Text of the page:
"williams Warn" Personal Brewery

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Well wouldn't this be great under the Christmas Tree.

Check it out at http://www.williamswarn.com/

While at first glance it looks to be quite expensive but when you consider the full features maybe it isn't all that expensive. Also if you consider the current A$ to NZ$ exchange rate at around $1.30 it could be sourced at around $4300 pluss freight

Temperature controlled (both heating and cooling) stainless steel conical
All in one fermenting, conditioning, carbonation, chilling and serving unit
Bottle filling facility
Small footprint

Only down side I can see is you only have one beer on tap at a time without resorting to some bottling.

If you coupled this with a 20lt Braumeister you would have a full blown brewery from grain to glass in just two vessels/units

Had the chance to view one first had at TWOC the other day where he was in the process of brewing one of his fresh wort kits as a trial

I will be watching his results with keen interest.


or for the same money you could build a brewery, make a fermenting fridge, buy a keg fridge and buy enough grain and hops to see you brewing for at least a year.

This item has come up a few times now. the other downside is that you can't ferment and serve at the same time, which i suppose could be solved by buying a few of them at one. ^_^
Had the oportunity to sample a beer out of TWOC's "Williams Warn" system today and it wasn't too shabby at all.

He brewed one of his Kolsh FWK and used Nottingham yeast but fermented it at 14C instead of 21C as there web site recommends. He allowed an extra day (8 instead of 7) to counter the lower fermentation temperature

Today was the ninth day since pitching the yeast and as stated above the beer wasn't too shabby at all

This topic ( http://www.aussiehomebrewer.com/forum/inde...showtopic=53880 ) generaly had a lot of negative statements re the potential short commings particularly cost and only being able to brew one beer at a time and if/when you run out having to wait another period of time (7 to 8 days) for your next beer.

That aside the system makes a very drinkable beer using a FWK and Nottingham yeast.

TWOC,s next attempt will be to try a different FWK and a different liquid yeast with possible adjustments to the number of days fermentation. So this system is much more than a glorified "Kit and Kilo" system as a number had suggestered on the other site

I will continue to watch the/his progress with the system with interest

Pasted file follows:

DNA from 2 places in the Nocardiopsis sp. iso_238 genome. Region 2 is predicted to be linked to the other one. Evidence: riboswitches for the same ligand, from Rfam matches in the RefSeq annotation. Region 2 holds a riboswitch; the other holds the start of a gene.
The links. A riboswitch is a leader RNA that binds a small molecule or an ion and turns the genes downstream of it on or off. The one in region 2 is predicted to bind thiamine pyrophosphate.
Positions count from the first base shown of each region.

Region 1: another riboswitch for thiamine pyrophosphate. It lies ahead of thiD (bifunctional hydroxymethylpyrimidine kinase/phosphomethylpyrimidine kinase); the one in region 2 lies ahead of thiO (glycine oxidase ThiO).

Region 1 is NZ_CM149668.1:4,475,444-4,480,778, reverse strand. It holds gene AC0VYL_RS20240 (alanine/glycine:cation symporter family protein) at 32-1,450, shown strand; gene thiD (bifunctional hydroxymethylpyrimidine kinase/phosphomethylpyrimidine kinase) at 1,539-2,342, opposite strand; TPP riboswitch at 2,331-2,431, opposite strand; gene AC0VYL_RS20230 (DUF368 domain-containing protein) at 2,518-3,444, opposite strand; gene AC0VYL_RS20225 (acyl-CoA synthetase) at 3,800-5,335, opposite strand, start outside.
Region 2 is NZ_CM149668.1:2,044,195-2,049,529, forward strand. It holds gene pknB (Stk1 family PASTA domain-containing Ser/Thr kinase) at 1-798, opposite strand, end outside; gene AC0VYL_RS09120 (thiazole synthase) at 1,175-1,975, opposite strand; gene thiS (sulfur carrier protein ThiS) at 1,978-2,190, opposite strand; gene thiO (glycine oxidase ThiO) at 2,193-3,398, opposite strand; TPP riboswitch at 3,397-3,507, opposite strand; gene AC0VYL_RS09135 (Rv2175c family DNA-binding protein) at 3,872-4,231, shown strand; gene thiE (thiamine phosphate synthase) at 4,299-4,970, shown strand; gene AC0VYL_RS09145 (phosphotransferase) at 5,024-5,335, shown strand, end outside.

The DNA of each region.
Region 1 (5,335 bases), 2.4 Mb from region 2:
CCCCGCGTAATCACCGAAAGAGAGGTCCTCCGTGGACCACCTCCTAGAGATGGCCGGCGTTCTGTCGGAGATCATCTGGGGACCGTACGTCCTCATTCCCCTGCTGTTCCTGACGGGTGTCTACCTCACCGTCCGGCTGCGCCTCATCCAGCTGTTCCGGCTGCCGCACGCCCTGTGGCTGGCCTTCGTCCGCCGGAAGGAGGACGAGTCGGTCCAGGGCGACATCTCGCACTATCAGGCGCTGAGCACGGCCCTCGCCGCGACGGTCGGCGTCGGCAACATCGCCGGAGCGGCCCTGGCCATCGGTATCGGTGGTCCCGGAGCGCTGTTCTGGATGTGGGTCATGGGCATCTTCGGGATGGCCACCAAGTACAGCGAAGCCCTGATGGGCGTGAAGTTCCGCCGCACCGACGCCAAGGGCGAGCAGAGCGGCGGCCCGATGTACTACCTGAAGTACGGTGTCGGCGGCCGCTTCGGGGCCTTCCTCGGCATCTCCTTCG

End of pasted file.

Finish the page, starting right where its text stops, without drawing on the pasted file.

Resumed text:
So this system is much more than a glorified "Kit and Kilo" system as a number had suggestered on the other site

I will continue to watch the/his progress with the system with interest



Add an option for full grain mashing to the system and it would be great. Still expensive (so is a braumeister) but great. If it does everything else why not wort production?
So someone actually bought one of these?! I am actually surprised.
Add an option for full grain mashing to the system and it would be great

Maybe you could if you did a BIAB Mash in the fermentation chamber and the system was capable of boiling the required volumn of wort. Using a hop sock would minimise the amount of hop trub and the hot break could be dumped via the yeast sediment port after maybe a whirlpool

I guess all this presupposes that the system heating circuit can be adjusted to control the mash temperature and also has the capability to boil say 28lt of wort.

At the end of the boil you would most likely need to use an immersion chiller to get rid of the bulk of the wort temperature/heat before you switched on the systems cooling circuit

All the above also presupposes that you can manually control the process

I will have a better (more indepth) look at Roy's syatem next time I am in his shop to see what the heating element rating is and if it would boil say 28lt also if the temperature control would allow for controlling mash temperatures


It's a suggestion for an improvement to the design. It should be a feature. A system like this that enabled all types of wort production (rather than limited), deliberately marketted as such would rival something like the braumeister. Could be a great machine - to most AG brewers it looks like an expensive toy. Design and manufacture certainly look the goods. Just make it more capable.

Maybe the AG market isn't big enough.
what's this notingham yeast? any good with AG lager/ale?

what difference does it matter if it's all grain?

Notto' is an awesome yeast. RELATIVELY neutral, not quite as neutral as Safale US05 but most brewers i reckon would describe it as not really accenting malt or hops too far in either direction.

One of the biggest selling points is it's fermentation speed. I use it a lot, and often get ferments done and dusted from pitching to conditioning phase in 3-4 days. Very quick.

It's also spastically cheap too.

It's an ale yeast so the approx. usual ale temps for fermentation will apply. There is some lateral movement with the temps, but most would ferment with it anywhere from maybe 16-20 degrees.

Try it man, it's a good 'un...

Oh, and "spastically cheap" means pretty cheap...

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